5 Stars for the Modern Take on an American Classic: The Great Gatsby

Renee Buchanan, Staff Writer

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The much anticipated 2013 film version of The Great Gatsby, which is based on the classic novel by F. Scott Fitzgerald, was released May 10, 2013, and it did not disappoint. I give this movie 5 out of 5 stars.

The Great Gatsby is about a Midwestern war veteran, Jay Gatsby, who moves next door to his (now married) true love and tries to win her back with extravagant parties and his millionaire lifestyle.

Leonardo DiCaprio stars as Gatsby, the newly minted millionaire of West Egg, New York, and Carey Mulligan plays the role of Daisy Buchanan, the lost love Gatsby attempts to win back. Also a part of the cast is Tobey Maguire, who stars as Nick Carraway. The character of Carraway acts as the guide to the three parallel worlds of the 1930s: Old Money, New Money and No Money.

The 143-minute long film, directed by Baz Luhrmann, has so far made $114.4 million dollars in the box office according to Rottentomatoes.com.

The first Gatsby film was released a year after Fitzgerald’s novel was published, and no remaining copy of it exists. Gatsby has since been remade several other times, which include the dreary 1949 version, the frigid 1974 version starring Robert Redford and Mia Farrow, and the already forgotten 2000 television movie. The 2013 Gatsby remake is so far the best film version because it puts a modern-day spin on the classic story; yet, it did not change or leave anything out.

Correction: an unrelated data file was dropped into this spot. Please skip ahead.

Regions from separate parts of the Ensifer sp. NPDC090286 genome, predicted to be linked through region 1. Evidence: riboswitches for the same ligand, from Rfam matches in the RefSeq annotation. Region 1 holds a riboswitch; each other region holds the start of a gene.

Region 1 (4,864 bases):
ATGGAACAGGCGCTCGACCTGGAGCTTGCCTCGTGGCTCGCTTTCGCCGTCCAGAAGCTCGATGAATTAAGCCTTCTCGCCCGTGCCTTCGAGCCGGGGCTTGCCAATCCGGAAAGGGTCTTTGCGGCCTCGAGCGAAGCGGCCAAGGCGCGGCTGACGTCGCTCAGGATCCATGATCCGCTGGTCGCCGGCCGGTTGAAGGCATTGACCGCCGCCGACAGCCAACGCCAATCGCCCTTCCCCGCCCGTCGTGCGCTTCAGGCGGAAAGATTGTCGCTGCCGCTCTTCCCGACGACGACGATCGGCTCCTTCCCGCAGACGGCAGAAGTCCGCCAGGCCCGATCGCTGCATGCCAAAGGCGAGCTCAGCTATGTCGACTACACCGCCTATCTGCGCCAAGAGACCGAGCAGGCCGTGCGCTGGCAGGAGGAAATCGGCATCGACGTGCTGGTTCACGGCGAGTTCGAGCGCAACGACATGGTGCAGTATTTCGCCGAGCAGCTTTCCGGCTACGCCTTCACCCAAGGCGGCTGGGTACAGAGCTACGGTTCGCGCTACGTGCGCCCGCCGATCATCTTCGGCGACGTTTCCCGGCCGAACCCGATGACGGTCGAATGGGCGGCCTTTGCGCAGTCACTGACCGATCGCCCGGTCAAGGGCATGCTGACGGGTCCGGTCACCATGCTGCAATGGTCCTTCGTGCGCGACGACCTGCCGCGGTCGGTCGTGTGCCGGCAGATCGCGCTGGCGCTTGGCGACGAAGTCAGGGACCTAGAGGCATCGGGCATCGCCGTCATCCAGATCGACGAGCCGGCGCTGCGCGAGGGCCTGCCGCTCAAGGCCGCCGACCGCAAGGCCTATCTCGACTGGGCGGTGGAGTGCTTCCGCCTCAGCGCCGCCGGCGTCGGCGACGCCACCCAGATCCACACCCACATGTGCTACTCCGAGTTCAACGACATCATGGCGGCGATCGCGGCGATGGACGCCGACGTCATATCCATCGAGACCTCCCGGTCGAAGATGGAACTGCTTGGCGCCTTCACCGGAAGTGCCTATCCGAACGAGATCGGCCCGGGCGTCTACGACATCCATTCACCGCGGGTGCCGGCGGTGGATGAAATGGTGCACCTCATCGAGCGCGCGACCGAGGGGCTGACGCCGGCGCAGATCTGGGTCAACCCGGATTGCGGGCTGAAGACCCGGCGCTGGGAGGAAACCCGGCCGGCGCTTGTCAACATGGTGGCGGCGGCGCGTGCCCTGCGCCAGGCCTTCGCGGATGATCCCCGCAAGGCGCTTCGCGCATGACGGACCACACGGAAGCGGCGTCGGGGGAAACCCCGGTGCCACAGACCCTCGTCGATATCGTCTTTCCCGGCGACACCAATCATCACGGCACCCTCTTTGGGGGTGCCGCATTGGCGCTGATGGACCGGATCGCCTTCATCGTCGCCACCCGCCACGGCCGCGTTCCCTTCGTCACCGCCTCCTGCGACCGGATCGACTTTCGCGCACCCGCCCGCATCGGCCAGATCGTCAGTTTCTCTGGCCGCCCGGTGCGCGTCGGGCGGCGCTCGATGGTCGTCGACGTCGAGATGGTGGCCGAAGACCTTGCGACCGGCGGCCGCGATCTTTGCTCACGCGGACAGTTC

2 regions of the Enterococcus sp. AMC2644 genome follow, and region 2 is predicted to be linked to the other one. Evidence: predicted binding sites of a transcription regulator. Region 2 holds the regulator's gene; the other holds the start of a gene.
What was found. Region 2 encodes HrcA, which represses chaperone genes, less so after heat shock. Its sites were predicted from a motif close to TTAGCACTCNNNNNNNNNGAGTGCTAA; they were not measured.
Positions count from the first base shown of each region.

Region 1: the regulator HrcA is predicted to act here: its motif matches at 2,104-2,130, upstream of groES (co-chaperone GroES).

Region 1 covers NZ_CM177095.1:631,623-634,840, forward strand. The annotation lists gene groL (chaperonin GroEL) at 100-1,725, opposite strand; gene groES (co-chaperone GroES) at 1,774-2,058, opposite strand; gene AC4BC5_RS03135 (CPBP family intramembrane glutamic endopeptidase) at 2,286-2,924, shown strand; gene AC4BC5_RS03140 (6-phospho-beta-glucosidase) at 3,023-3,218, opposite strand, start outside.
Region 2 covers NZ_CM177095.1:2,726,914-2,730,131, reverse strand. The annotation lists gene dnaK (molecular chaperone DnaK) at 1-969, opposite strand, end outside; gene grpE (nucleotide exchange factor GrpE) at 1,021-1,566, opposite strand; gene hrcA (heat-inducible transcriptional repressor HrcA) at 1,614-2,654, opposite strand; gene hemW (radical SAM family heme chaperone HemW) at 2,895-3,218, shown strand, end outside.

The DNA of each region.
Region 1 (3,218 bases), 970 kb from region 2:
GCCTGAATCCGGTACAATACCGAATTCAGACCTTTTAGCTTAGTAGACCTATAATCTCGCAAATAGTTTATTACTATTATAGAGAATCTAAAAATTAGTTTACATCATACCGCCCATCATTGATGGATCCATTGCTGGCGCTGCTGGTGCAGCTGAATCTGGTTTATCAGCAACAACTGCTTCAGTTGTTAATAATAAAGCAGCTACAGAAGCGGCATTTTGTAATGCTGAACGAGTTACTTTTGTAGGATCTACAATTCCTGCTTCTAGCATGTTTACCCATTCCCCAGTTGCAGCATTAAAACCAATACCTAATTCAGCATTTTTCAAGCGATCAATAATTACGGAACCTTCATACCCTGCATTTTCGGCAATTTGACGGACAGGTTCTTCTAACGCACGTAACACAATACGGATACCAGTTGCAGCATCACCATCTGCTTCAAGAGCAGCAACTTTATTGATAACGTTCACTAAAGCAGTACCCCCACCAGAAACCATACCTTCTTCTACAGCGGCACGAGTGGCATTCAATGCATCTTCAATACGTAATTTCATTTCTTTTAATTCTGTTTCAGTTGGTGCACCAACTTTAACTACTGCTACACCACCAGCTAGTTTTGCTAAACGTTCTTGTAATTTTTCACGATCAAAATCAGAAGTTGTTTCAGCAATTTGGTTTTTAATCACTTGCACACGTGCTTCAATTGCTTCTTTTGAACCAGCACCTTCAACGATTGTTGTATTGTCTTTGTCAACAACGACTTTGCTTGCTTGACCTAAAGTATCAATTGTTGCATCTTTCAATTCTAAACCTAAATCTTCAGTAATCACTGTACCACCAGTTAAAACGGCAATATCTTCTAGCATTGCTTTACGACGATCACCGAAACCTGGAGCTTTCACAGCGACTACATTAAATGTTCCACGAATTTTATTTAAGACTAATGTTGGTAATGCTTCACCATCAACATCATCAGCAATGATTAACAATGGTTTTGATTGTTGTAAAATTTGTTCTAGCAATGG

The current Gatsby film has received mixed reviews from movie critics and average film-goers. According to Filmschoolrejects.com, the positives of the film include: the possibility of Academy Award nominations for Production Design, Costume Design, and the performances of the cast. However, the negatives include: “invasive visual effects,” like awkward close-ups of characters’ faces, and the director’s overtly ambitious expectations for the film.

Senior Alexis Miele, who was anxiously anticipating the release of the film for months, re-read the novel before seeing the film and even went to the midnight showing of the film with a bunch of friends.

Another senior who greatly enjoyed the film was Kris Kozlowski. He felt that “the film closely stuck to the plot and details of the novel.”

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